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Jenny (not her real name) describes herself as “a medicated production”. In preparation for our meeting, she had recourse to a morphine patch. She explained that she always tried to “dress nicely and take care with my hair and make up when I go out or meet people.”
She walks slowly and with evident difficulty and needs a stick when out of doors. Sitting is uncomfortable and painful for her and she did not move from the edge of her upright chair during our conversation.
I am not going to reveal details of Jenny's disability as I don't want to make public anything which could identify her. But what should be known is that this long standing condition is the result of an accident and that she has undergone several operations and spent months in hospital. Before all this happened to her, Jenny had a skilled and socially valuable job. She misses it and yearns to be able to do that for which she was trained.
Jenny has a teenage son with profound intellectual and physical disabilities resulting from a birth accident. She obviously loves him deeply and is fiercely protective of his well-being. “I've always had to struggle for him”, she tells me and her eyes fill with tears.
Both Jenny and her son receive Disability Living Allowance (DLA) to assist with the considerable extra expenses arising from their conditions. Recently, she received a requirement to complete forms for them both and attend another assessment. This arrived at a very low point for Jenny. Her husband (I'll call him Peter), a devoted step-father, had not long been in a new job after a extended period of unemployment. He is diabetic and his new, temporary job, entails 12-13 hour working days. Exhausted and suffering from tendonitis, he visited his GP who advised him to rest for several days. “He meant well”, said Jenny. “But he just doesn't understand – because Peter's job is a temporary, agency appointment, there isn't any sick pay. If he doesn't work, we can't pay the mortgage.”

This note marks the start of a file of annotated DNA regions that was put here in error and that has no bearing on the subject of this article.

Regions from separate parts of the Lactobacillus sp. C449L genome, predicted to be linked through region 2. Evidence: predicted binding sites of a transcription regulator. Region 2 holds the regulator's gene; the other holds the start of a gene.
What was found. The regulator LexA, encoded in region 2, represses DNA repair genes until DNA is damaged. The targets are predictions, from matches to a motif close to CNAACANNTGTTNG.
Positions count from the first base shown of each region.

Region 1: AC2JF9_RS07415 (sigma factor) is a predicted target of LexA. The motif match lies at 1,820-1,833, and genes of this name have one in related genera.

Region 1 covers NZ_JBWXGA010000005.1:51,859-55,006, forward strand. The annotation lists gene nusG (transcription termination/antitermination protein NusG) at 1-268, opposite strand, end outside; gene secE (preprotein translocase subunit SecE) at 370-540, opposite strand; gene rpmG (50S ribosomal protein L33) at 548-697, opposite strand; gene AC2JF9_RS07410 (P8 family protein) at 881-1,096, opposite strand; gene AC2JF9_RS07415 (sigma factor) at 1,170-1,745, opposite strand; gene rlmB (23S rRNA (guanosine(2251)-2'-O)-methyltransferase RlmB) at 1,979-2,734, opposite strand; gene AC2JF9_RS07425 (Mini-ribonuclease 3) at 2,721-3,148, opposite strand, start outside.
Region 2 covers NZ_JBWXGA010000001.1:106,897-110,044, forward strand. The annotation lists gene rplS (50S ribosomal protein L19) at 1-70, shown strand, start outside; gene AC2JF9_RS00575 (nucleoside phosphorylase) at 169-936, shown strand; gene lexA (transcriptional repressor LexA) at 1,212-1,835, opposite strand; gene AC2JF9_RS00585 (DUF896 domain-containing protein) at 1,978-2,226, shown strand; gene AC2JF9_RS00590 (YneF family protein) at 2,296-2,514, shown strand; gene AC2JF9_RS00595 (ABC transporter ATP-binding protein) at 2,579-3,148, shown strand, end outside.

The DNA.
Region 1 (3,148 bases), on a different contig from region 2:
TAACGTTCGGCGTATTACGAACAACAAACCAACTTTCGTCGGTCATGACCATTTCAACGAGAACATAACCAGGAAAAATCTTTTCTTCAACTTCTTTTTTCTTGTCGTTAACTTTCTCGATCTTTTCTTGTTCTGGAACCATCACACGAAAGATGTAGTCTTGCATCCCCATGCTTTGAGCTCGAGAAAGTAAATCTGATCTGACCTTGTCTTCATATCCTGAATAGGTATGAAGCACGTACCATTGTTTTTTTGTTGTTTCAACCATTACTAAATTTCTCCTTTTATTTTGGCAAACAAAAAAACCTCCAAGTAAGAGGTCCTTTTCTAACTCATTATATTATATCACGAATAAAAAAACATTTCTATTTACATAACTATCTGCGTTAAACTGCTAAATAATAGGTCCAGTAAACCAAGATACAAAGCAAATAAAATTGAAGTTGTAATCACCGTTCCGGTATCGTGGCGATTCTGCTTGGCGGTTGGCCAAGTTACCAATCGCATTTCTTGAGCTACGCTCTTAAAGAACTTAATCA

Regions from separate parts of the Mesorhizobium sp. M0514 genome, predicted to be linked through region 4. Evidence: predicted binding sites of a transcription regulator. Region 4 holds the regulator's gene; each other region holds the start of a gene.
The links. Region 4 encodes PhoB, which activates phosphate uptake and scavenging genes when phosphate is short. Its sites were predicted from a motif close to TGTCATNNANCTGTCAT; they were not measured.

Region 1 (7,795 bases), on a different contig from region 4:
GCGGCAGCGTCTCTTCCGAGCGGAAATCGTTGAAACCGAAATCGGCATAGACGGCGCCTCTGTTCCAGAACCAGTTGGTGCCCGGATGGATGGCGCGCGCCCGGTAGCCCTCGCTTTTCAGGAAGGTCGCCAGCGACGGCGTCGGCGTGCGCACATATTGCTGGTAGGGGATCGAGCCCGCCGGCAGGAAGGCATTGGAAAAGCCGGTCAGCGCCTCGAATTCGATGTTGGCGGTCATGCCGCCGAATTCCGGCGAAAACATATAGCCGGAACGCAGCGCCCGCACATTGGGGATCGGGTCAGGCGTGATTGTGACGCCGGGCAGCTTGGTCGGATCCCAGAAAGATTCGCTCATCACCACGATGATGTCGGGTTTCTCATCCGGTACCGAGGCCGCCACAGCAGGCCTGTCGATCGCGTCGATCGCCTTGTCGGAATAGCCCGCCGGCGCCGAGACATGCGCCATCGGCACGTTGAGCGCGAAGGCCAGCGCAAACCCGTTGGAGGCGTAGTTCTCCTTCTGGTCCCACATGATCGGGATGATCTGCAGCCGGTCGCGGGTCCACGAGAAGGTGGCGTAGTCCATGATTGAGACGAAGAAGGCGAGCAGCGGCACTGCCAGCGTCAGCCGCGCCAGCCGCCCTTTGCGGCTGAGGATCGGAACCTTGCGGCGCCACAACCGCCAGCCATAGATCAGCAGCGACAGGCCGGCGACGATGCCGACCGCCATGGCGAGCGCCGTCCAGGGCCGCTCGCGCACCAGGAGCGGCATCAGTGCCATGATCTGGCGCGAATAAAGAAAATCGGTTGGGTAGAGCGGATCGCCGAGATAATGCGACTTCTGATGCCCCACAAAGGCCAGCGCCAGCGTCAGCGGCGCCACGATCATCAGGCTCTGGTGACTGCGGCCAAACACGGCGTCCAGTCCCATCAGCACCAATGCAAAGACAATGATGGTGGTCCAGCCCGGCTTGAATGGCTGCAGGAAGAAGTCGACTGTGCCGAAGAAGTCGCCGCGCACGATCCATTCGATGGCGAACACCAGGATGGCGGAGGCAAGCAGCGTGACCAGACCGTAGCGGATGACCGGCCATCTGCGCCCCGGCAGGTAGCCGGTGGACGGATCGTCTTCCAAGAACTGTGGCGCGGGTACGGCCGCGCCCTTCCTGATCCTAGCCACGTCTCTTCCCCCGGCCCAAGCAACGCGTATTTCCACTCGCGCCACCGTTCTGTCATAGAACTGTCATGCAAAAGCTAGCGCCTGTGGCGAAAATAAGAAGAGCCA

In her distress, Jenny did something which she describes as “really stupid”. She tore up the re-assessment forms and threw them away. “I just couldn't cope with it”, she said. “Neither my son nor
I are ever going to 'improve' and though they call these 'forms', they're more like a book.” She holds her fingers a couple of centimetres apart to indicate the thickness of the mandatory paperwork.
Of course, Jenny missed the appointment for the assessments and was sanctioned by having her benefits stopped. She makes no excuse for her action and is at present engaged in filling in the forms for another assessment. “But it shouldn't be like this, should it?” she says.
Later that day, Mark Field, MP for the Cities of London and Westminster appeared on the news to defend a £7000 pay increase for MPs. Mr Field may be a personally kindly man. But he has no connection at all with the world of pain, struggle, severe anxiety and borderline despair which Jenny, her family and so many others inhabit – a world in which legislation on employment and social security seems designed to penalise and crush those who most need its protection.
Jenny is right. It really shouldn't be like this. If you think the same, tell your MP, write to your local paper, join a campaign group. Because as Martin Luther King said: "Our lives begin to end the day we become silent about things that matter."
© Jill Segger is an Associate Director of Ekklesia with particular involvement in editorial issues. She is a freelance writer who contributes to the Church Times, Catholic Herald, Tribune, Reform and The Friend, among other publications. Jill is an active Quaker. See: http://www.journalistdirectory.com/journalist/TQig/Jill-Segger You can follow Jill on Twitter at: http://www.twitter.com/quakerpenTweet